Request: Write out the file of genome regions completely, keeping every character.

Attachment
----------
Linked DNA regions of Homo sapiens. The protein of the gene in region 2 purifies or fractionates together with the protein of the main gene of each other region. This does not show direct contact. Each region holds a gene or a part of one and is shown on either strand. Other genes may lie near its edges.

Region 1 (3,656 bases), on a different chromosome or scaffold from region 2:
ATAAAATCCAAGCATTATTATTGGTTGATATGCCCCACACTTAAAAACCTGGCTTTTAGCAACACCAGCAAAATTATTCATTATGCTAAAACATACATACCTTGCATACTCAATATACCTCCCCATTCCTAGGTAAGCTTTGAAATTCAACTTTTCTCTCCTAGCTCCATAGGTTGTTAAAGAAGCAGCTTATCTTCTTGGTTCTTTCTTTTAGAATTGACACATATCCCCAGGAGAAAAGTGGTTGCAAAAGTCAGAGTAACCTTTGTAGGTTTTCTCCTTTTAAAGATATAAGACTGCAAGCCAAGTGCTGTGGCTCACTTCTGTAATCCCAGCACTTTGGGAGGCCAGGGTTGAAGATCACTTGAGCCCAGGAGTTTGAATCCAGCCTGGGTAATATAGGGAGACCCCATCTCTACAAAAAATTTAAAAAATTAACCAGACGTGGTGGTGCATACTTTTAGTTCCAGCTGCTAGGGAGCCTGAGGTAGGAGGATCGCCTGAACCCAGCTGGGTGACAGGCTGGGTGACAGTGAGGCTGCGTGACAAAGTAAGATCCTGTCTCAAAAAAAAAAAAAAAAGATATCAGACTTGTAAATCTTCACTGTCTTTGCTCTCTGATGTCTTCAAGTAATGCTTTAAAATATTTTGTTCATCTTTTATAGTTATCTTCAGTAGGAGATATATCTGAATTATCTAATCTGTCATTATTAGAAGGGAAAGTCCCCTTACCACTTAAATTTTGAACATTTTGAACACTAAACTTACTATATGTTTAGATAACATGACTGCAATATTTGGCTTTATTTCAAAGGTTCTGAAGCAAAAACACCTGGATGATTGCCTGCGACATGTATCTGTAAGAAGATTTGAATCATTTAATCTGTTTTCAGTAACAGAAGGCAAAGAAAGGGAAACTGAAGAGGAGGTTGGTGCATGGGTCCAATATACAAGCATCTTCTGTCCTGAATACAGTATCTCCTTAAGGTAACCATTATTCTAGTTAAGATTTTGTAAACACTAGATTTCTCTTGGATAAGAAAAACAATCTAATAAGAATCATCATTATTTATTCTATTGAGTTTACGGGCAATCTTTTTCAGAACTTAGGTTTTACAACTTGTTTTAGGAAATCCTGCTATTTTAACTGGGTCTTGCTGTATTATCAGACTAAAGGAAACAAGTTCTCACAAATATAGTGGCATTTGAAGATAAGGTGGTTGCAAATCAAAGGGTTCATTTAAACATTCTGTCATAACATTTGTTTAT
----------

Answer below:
Linked DNA regions of Homo sapiens. The protein of the gene in region 2 purifies or fractionates together with the protein of the main gene of each other region. This does not show direct contact. Each region holds a gene or a part of one and is shown on either strand. Other genes may lie near its edges.

Region 1 (3,656 bases), on a different chromosome or scaffold from region 2:
ATAAAATCCAAGCATTATTATTGGTTGATATGCCCCACACTTAAAAACCTGGCTTTTAGCAACACCAGCAAAATTATTCATTATGCTAAAACATACATACCTTGCATACTCAATATACCTCCCCATTCCTAGGTAAGCTTTGAAATTCAACTTTTCTCTCCTAGCTCCATAGGTTGTTAAAGAAGCAGCTTATCTTCTTGGTTCTTTCTTTTAGAATTGACACATATCCCCAGGAGAAAAGTGGTTGCAAAAGTCAGAGTAACCTTTGTAGGTTTTCTCCTTTTAAAGATATAAGACTGCAAGCCAAGTGCTGTGGCTCACTTCTGTAATCCCAGCACTTTGGGAGGCCAGGGTTGAAGATCACTTGAGCCCAGGAGTTTGAATCCAGCCTGGGTAATATAGGGAGACCCCATCTCTACAAAAAATTTAAAAAATTAACCAGACGTGGTGGTGCATACTTTTAGTTCCAGCTGCTAGGGAGCCTGAGGTAGGAGGATCGCCTGAACCCAGCTGGGTGACAGGCTGGGTGACAGTGAGGCTGCGTGACAAAGTAAGATCCTGTCTCAAAAAAAAAAAAAAAAGATATCAGACTTGTAAATCTTCACTGTCTTTGCTCTCTGATGTCTTCAAGTAATGCTTTAAAATATTTTGTTCATCTTTTATAGTTATCTTCAGTAGGAGATATATCTGAATTATCTAATCTGTCATTATTAGAAGGGAAAGTCCCCTTACCACTTAAATTTTGAACATTTTGAACACTAAACTTACTATATGTTTAGATAACATGACTGCAATATTTGGCTTTATTTCAAAGGTTCTGAAGCAAAAACACCTGGATGATTGCCTGCGACATGTATCTGTAAGAAGATTTGAATCATTTAATCTGTTTTCAGTAACAGAAGGCAAAGAAAGGGAAACTGAAGAGGAGGTTGGTGCATGGGTCCAATATACAAGCATCTTCTGTCCTGAATACAGTATCTCCTTAAGGTAACCATTATTCTAGTTAAGATTTTGTAAACACTAGATTTCTCTTGGATAAGAAAAACAATCTAATAAGAATCATCATTATTTATTCTATTGAGTTTACGGGCAATCTTTTTCAGAACTTAGGTTTTACAACTTGTTTTAGGAAATCCTGCTATTTTAACTGGGTCTTGCTGTATTATCAGACTAAAGGAAACAAGTTCTCACAAATATAGTGGCATTTGAAGATAAGGTGGTTGCAAATCAAAGGGTTCATTTAAACATTCTGTCATAACATTTGTTTAT